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Re: [ufs-discuss] Re: File system full?

Subject: Re: [ufs-discuss] Re: File system full?
From: "Frank Batschulat (Home)"
Date: Wed, 21 Feb 2007 14:59:43 +0100
On Wed, 21 Feb 2007 14:31:32 +0100, Dennis <corovita@xxxxxxxxx> wrote:

magic   11954   format  dynamic time    Wed Feb 21 14:28:15 2007
sblkno  16      cblkno  24      iblkno  32      dblkno  760
sbsize  2048    cgsize  8192    cgoffset 64     cgmask  0xffffffc0
ncg     93      size    4530330 blocks  4461120
bsize   8192    shift   13      mask    0xffffe000
fsize   1024    shift   10      mask    0xfffffc00
frag    8       shift   3       fsbtodb 1
minfree 1%      maxbpg  2048    optim   time
maxcontig 7     rotdelay 0ms    rps     60
csaddr  760     cssize  2048    shift   9       mask    0xfffffe00
ntrak   48      nsect   128     spc     6144    ncyl    1475
cpg     16      bpg     6144    fpg     49152   ipg     5824
nindir  2048    inopb   64      nspf    2
nbfree  0       ndir    15704   nifree  381641  nffree  135498
cgrotor 52      fmod    0       ronly   0       logbno  1568
rolled  2       si      1       flags   0
version 2
fs_reclaim FS_RECLAIM
Dateisystem-Status gÃltig,
fsclean ist -3
BlÃcke verfÃgbar in jeder Drehposition

so you formerly claimed:

unknon ufs NOTICE: alloc /: file system full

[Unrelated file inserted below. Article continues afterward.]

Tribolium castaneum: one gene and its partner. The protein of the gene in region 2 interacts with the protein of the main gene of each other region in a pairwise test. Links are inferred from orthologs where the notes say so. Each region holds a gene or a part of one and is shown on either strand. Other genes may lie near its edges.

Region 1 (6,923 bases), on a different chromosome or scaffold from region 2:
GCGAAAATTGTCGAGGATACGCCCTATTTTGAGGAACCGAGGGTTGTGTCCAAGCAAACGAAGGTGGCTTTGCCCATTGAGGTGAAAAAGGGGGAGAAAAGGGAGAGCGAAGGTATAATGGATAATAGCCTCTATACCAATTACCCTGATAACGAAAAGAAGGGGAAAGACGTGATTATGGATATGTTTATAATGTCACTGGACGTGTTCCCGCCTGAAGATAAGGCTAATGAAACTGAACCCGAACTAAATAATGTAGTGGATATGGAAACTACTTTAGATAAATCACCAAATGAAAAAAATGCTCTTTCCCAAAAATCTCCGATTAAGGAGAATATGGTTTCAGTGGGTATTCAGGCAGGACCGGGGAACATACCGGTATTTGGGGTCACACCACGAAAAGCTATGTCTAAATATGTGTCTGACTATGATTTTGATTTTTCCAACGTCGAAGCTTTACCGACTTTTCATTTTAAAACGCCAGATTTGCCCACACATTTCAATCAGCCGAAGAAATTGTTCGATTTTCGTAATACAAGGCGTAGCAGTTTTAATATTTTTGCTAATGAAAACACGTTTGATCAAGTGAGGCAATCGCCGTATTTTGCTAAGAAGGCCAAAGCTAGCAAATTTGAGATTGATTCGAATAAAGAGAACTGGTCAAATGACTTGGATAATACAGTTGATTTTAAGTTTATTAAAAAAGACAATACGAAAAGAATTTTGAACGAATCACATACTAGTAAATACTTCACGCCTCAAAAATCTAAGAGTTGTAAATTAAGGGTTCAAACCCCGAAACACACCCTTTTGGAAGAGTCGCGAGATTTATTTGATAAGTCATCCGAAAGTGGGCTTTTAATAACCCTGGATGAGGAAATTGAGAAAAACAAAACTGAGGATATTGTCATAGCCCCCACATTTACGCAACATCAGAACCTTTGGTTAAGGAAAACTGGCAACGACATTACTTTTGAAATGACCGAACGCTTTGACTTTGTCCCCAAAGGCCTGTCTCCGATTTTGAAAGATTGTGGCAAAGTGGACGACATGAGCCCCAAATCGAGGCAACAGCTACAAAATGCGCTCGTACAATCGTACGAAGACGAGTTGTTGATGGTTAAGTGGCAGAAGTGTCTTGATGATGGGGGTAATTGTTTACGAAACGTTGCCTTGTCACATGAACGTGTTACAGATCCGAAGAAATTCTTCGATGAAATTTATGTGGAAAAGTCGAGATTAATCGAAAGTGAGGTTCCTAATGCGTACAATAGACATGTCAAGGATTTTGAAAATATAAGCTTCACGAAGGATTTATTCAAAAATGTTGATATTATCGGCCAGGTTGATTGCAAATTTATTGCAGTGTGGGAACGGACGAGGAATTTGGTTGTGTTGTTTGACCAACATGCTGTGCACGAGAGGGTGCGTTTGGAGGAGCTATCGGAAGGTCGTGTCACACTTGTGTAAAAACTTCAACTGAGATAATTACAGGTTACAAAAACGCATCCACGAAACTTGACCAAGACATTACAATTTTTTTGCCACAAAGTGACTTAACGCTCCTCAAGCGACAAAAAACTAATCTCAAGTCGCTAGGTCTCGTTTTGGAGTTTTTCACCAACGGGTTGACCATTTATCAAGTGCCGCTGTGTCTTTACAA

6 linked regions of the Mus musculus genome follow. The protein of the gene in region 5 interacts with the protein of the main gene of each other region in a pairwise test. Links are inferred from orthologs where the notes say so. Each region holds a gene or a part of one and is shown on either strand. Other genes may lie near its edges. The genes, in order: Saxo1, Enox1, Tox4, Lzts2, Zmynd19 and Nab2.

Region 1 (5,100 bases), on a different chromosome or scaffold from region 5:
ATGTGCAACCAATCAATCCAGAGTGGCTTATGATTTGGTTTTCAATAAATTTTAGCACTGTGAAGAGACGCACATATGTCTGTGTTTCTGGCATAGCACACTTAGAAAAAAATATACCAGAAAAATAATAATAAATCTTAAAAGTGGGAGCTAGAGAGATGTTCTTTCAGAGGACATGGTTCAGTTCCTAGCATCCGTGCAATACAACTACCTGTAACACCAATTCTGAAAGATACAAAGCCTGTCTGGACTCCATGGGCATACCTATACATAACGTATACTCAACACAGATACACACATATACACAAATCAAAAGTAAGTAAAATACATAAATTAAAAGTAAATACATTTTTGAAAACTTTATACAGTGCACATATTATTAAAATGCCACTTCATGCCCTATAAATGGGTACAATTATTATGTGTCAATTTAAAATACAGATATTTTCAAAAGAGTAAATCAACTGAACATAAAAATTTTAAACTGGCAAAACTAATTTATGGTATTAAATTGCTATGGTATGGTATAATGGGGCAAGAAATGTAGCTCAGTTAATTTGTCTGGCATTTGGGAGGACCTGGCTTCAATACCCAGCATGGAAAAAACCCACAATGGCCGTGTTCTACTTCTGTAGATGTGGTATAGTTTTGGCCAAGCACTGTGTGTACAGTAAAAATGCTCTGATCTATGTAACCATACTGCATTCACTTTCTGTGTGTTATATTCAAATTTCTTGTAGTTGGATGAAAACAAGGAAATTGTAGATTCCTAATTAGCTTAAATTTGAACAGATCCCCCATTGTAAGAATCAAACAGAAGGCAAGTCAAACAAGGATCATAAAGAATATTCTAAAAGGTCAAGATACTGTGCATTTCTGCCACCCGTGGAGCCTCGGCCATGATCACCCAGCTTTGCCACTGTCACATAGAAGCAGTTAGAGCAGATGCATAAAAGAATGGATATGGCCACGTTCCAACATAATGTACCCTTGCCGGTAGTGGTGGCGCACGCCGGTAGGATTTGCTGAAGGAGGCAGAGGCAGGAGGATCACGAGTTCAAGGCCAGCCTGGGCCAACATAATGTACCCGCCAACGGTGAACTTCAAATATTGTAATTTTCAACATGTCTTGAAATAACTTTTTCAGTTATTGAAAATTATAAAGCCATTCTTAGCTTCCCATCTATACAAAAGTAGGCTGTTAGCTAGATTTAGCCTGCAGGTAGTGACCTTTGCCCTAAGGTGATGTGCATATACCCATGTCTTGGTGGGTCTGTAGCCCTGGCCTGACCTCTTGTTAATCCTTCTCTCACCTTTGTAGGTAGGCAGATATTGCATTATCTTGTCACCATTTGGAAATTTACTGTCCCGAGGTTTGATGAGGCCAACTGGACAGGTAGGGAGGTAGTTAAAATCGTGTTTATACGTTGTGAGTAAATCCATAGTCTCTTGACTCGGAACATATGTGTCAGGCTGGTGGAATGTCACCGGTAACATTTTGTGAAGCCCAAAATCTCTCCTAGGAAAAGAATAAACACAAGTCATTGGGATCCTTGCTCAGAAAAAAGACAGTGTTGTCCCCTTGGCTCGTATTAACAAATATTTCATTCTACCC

Thats impossile: There must be at least 90 GB free space
<snip end>

thats not possible since / is about 34.56 GB in size, since
you have fs->fs_size = 4530330 (number of blocks in fs)
* block size of 8k fs->fs_bsize = 8192 makes up a ~ 34.56 GB file system.

now the fstyp output does show that you do not have
an full sized file system blocks available - nbfree = 0,
the rest of the free space in this file system is made out of
fragments - nffree  135498.

the filesystem is indeed full from ufs perspective as there are
no free blocks available anymore, you will not be able to create a single file
that is larger  then "nbfree" * "bsize" (8k blocksize) because there aren't
enough free blocks. the reason for that is presumably lot of activity
on it in the past and the filesystem got fragmented enough or you
really do have some large file laying around sitting on the blocks.

You can use fsck(1M) instead to inspect the level of fragmentation:
At the very end, it reports (example):

35834 files, 467 used, 8691007 free (119 frags, 1086361 blocks, 0.0% fragmentation)

In order, those are the number of:
- inodes in use
- full-sized blocks in use
- fragments that are free
- fragments that are free but can not be part of a block due to
  fragmentation (aka isolated)
- full-size blocks that are free
- isolated fragments / total number of non-meta-data fragments

Note that fragments free should always equal isolated fragments plus
(fs_frag times full-size free blocks).  fs_frag is the number of fragments
in a block, you get this again from fstyp(1M) -v and field "frag".

du -hd / will list you files and the size they use up
and you may want to check this list of large consumers you're not aware of.

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